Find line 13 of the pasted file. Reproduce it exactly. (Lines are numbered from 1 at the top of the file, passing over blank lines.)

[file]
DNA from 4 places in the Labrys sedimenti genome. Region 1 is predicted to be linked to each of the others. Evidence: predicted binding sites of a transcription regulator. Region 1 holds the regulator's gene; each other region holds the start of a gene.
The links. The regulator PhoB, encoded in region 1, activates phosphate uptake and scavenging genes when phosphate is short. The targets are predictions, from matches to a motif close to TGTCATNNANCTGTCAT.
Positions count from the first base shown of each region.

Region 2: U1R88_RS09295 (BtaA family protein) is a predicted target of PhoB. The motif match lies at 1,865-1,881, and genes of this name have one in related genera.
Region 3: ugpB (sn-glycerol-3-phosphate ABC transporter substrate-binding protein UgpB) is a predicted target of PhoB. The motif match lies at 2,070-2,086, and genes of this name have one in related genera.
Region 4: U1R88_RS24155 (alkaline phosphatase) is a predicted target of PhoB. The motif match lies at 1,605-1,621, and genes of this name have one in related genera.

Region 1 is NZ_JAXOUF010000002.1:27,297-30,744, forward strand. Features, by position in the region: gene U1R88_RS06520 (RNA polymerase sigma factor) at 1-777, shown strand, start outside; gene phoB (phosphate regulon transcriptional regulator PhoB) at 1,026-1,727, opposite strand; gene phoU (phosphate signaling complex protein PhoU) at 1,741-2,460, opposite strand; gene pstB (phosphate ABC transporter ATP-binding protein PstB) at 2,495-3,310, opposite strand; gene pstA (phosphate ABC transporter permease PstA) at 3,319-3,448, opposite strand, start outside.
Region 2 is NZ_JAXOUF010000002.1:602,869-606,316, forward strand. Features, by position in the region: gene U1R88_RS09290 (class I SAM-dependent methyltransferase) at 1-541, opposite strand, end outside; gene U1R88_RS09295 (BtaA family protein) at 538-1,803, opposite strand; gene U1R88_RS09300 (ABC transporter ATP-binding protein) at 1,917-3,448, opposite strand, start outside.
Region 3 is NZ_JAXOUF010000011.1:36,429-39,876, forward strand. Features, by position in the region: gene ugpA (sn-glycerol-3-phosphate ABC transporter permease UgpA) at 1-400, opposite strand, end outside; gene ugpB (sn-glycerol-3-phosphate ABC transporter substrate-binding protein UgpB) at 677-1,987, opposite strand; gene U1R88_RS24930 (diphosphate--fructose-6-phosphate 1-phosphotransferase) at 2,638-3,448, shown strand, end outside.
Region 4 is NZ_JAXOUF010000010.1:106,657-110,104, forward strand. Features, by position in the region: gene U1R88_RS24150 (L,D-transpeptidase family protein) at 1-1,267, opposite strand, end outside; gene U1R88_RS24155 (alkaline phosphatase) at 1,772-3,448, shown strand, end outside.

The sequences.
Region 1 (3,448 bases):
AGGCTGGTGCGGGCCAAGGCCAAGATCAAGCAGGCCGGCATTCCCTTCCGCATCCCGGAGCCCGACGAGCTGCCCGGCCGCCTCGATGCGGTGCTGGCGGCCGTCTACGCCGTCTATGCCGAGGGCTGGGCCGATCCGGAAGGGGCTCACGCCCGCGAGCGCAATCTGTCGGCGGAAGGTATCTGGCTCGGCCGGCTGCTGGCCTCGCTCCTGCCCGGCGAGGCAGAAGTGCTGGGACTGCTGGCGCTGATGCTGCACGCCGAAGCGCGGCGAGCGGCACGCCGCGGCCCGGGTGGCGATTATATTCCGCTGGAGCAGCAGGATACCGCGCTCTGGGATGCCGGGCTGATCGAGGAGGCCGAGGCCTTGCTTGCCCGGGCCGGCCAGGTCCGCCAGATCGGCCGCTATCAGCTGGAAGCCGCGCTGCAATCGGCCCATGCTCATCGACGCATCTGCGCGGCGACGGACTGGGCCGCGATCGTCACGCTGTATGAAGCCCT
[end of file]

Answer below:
AGGCTGGTGCGGGCCAAGGCCAAGATCAAGCAGGCCGGCATTCCCTTCCGCATCCCGGAGCCCGACGAGCTGCCCGGCCGCCTCGATGCGGTGCTGGCGGCCGTCTACGCCGTCTATGCCGAGGGCTGGGCCGATCCGGAAGGGGCTCACGCCCGCGAGCGCAATCTGTCGGCGGAAGGTATCTGGCTCGGCCGGCTGCTGGCCTCGCTCCTGCCCGGCGAGGCAGAAGTGCTGGGACTGCTGGCGCTGATGCTGCACGCCGAAGCGCGGCGAGCGGCACGCCGCGGCCCGGGTGGCGATTATATTCCGCTGGAGCAGCAGGATACCGCGCTCTGGGATGCCGGGCTGATCGAGGAGGCCGAGGCCTTGCTTGCCCGGGCCGGCCAGGTCCGCCAGATCGGCCGCTATCAGCTGGAAGCCGCGCTGCAATCGGCCCATGCTCATCGACGCATCTGCGCGGCGACGGACTGGGCCGCGATCGTCACGCTGTATGAAGCCCT